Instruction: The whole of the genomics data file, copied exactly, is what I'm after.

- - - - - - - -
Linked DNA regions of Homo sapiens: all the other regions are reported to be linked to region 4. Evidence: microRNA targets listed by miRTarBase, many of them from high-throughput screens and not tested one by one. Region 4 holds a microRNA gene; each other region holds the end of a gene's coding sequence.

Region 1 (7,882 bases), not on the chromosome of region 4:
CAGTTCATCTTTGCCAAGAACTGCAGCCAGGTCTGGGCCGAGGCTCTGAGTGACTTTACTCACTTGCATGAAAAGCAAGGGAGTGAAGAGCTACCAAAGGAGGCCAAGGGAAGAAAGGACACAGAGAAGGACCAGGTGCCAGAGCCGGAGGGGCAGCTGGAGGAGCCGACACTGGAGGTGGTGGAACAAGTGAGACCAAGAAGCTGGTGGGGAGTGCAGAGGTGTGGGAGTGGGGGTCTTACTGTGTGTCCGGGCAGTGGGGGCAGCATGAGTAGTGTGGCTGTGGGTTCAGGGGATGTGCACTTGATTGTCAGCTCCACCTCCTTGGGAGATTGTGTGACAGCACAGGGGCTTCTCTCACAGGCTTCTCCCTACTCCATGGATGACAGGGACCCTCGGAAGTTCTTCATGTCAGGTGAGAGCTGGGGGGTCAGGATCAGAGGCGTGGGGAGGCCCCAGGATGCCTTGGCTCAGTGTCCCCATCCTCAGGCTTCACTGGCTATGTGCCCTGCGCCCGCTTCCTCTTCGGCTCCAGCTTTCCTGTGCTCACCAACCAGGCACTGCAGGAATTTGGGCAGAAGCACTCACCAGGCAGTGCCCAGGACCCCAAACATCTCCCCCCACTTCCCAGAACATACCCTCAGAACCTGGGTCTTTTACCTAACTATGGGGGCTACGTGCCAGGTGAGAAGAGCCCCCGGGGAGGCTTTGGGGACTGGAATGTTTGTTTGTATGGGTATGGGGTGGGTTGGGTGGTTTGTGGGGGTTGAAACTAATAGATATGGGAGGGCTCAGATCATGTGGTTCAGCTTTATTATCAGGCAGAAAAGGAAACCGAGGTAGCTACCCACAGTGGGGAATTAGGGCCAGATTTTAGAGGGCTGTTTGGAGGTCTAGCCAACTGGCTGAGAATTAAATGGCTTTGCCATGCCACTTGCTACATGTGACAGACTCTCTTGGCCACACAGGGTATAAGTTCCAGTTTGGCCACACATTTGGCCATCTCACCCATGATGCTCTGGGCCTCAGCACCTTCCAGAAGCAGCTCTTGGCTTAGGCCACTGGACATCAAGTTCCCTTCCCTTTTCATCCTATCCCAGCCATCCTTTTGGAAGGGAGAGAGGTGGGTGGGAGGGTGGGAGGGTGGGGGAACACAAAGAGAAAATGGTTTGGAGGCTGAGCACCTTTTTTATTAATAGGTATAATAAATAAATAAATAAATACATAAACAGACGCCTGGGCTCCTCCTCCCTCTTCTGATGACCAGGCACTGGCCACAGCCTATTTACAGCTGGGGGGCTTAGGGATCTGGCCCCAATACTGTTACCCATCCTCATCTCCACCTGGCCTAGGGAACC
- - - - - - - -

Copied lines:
Linked DNA regions of Homo sapiens: all the other regions are reported to be linked to region 4. Evidence: microRNA targets listed by miRTarBase, many of them from high-throughput screens and not tested one by one. Region 4 holds a microRNA gene; each other region holds the end of a gene's coding sequence.

Region 1 (7,882 bases), not on the chromosome of region 4:
CAGTTCATCTTTGCCAAGAACTGCAGCCAGGTCTGGGCCGAGGCTCTGAGTGACTTTACTCACTTGCATGAAAAGCAAGGGAGTGAAGAGCTACCAAAGGAGGCCAAGGGAAGAAAGGACACAGAGAAGGACCAGGTGCCAGAGCCGGAGGGGCAGCTGGAGGAGCCGACACTGGAGGTGGTGGAACAAGTGAGACCAAGAAGCTGGTGGGGAGTGCAGAGGTGTGGGAGTGGGGGTCTTACTGTGTGTCCGGGCAGTGGGGGCAGCATGAGTAGTGTGGCTGTGGGTTCAGGGGATGTGCACTTGATTGTCAGCTCCACCTCCTTGGGAGATTGTGTGACAGCACAGGGGCTTCTCTCACAGGCTTCTCCCTACTCCATGGATGACAGGGACCCTCGGAAGTTCTTCATGTCAGGTGAGAGCTGGGGGGTCAGGATCAGAGGCGTGGGGAGGCCCCAGGATGCCTTGGCTCAGTGTCCCCATCCTCAGGCTTCACTGGCTATGTGCCCTGCGCCCGCTTCCTCTTCGGCTCCAGCTTTCCTGTGCTCACCAACCAGGCACTGCAGGAATTTGGGCAGAAGCACTCACCAGGCAGTGCCCAGGACCCCAAACATCTCCCCCCACTTCCCAGAACATACCCTCAGAACCTGGGTCTTTTACCTAACTATGGGGGCTACGTGCCAGGTGAGAAGAGCCCCCGGGGAGGCTTTGGGGACTGGAATGTTTGTTTGTATGGGTATGGGGTGGGTTGGGTGGTTTGTGGGGGTTGAAACTAATAGATATGGGAGGGCTCAGATCATGTGGTTCAGCTTTATTATCAGGCAGAAAAGGAAACCGAGGTAGCTACCCACAGTGGGGAATTAGGGCCAGATTTTAGAGGGCTGTTTGGAGGTCTAGCCAACTGGCTGAGAATTAAATGGCTTTGCCATGCCACTTGCTACATGTGACAGACTCTCTTGGCCACACAGGGTATAAGTTCCAGTTTGGCCACACATTTGGCCATCTCACCCATGATGCTCTGGGCCTCAGCACCTTCCAGAAGCAGCTCTTGGCTTAGGCCACTGGACATCAAGTTCCCTTCCCTTTTCATCCTATCCCAGCCATCCTTTTGGAAGGGAGAGAGGTGGGTGGGAGGGTGGGAGGGTGGGGGAACACAAAGAGAAAATGGTTTGGAGGCTGAGCACCTTTTTTATTAATAGGTATAATAAATAAATAAATAAATACATAAACAGACGCCTGGGCTCCTCCTCCCTCTTCTGATGACCAGGCACTGGCCACAGCCTATTTACAGCTGGGGGGCTTAGGGATCTGGCCCCAATACTGTTACCCATCCTCATCTCCACCTGGCCTAGGGAACC